Spying on sea otter activities lets biologists measure populations of other species in the otters’ habitat. “It’s just a lot of work to get densities of clams and marine species like that,” described wildlife biologist Daniel Monson. To get a better idea of ecosystem health, scientists can use Unmanned Aerial Vehicle (UAV) technology to take […]
September 8, 2015— Frontier Scientists presents new videos Polar bear swims 400 miles and What makes a polar bear? Also, explore our new site updated with a brand new look and better features: more mobile friendly, same url at FrontierScientists.com. Anthony Pagano, research zoologist with the U.S. Geological Survey – Alaska Science Center, talks about […]
“It’s very difficult to observe polar bears directly in their environment.” “They travel widely,” George Durner, research zoologist with the United States Geological Survey Alaska Science Center, explained the bears travel “Hundreds of thousands of square kilometers in the course of the year across the sea ice environment.” To enter the polar bear world Durner […]
July 21, 2015— Listen: intense noises sound when Alaska’s polar bears gather to feed at a whale bone pile. At Frontier Scientists new discoveries in the Far North unfold on your screen. In new videos Hair Reveals Diet and In the Eyes of the Polar Bear, Frontier Scientists features current polar bear research. Scientists Todd […]
It’s about the size of a diamond and comes from the inner ear of a fish. This tiny construction holds a treasure trove of information, a calcium carbonate microchip made of bone and accessed by a laser. Let’s take a look at the science of otoliths.
Jonathan Perez stands in a remote part of Alaska’s North Slope while White-Crowned Sparrows sing from surrounding shrubs and a Jaeger flies overhead, calling. Perez is listening to the bird calls, recording what species sound out and how many individuals are singing. Next to him, an automated device is attempting to do the same.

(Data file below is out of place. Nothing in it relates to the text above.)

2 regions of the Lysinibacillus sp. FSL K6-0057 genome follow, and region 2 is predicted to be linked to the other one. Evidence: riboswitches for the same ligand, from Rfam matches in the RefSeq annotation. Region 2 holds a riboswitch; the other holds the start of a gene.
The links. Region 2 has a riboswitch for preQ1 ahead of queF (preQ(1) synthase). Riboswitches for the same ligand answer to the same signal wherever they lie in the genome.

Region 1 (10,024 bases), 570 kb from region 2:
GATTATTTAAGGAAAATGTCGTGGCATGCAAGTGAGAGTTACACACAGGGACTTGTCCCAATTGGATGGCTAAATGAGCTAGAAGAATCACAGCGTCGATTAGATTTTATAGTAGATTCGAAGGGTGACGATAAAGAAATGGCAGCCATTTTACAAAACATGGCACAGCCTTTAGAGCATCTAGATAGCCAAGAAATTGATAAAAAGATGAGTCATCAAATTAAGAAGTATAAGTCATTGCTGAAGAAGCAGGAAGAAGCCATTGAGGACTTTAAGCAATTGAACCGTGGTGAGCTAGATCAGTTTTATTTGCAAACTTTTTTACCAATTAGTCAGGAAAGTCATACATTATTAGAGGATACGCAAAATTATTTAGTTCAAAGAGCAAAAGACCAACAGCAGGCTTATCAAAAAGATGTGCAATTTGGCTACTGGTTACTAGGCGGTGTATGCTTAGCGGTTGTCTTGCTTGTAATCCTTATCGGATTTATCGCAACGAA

If you know where to look in the Arctic, you’ll find strange hexagons dotting the tundra beneath the enduring summer sun. Strange, scattered honeycomb chambers. The open-top hexagonal units shelter 1 or 2 square meters’ worth of tundra plants, passively raising the temperature within their fiberglass walls by 1-3°Celcius.
Even Wacky Weather doesn’t stop bird migration to Alaska. Scientists on the north side of the Brooks Range at Toolik Field Station find the birds which made it over the mountains have located their nests, indicating procreation has begun.
Vacuuming at home isn’t too edifying. How about vacuuming the Alaska tundra to snag a bag full of bugs? That’s an entirely different story. Ashley Asmus, graduate research assistant at the University of Texas at Arlington, is using a huge reverse leaf blower to collect the bugs she’ll study.
On the tundra a wire walk-in trap has been placed over seed scattered atop icy Alaskan ground. A Longspur alights nearby. It twists its head to eye the seed, hops inside then briefly flaps – unsettled by the trap door closing behind it. The Longspur settles and eyes the ground again, beginning to peck. PhD student Jesse Krause, a researcher […]
The Arctic is blanketed in snow for 9 to 10 months of the year. Then in May or June, with the Sun shining long overhead, snow melt comes sudden. Mathew Sturm, professor of Geophysics, University of Alaska, Geophysics Institute says the world of the Arctic can go from “White to dark in a space of […]
Laura Nielsen for Frontier Scientists – Arctic temperatures are warming at twice the rate of lower latitudes’, making the area one of the most rapidly changing regions on Earth. Arctic ecosystems are facing radical alteration. And, surprisingly, a tiny furry rodent may be a major player in those changes. Lemming populations have a powerful impact on […]
Imagine yourself on a Colorado mountain slope. Bumblebees buzz happily around dwarf bluebell blossoms, and the spring sun is bright. Except not all is well. The flowers bloom a good seven hundred feet upslope of where they grew five years ago, forcing bees ever higher. Bright petal colors are faded: the flowers are past their […]
In Alan Weisman’s book, The World Without Us, the author ponders “a world from which we all suddenly vanished. Tomorrow.” In last week’s column, a few experts discussed the fate of Alaska structures if Alaskans were to disappear. This week, people who study Alaska’s wildlife donate some thought to the subject. Alaska’s lack of people […]
Matthew Sexson and Paul Laustsen for USGS – ANCHORAGE — On its way to deliver emergency fuel to Nome, Alaska, the Russian tanker Renda will move through an area used by wintering spectacled eiders, a federally threatened sea duck. But, to protect the ducks and their wintering habitat, resource managers from the U.S. Fish and Wildlife Service and navigators from the U.S. Coast Guard are […]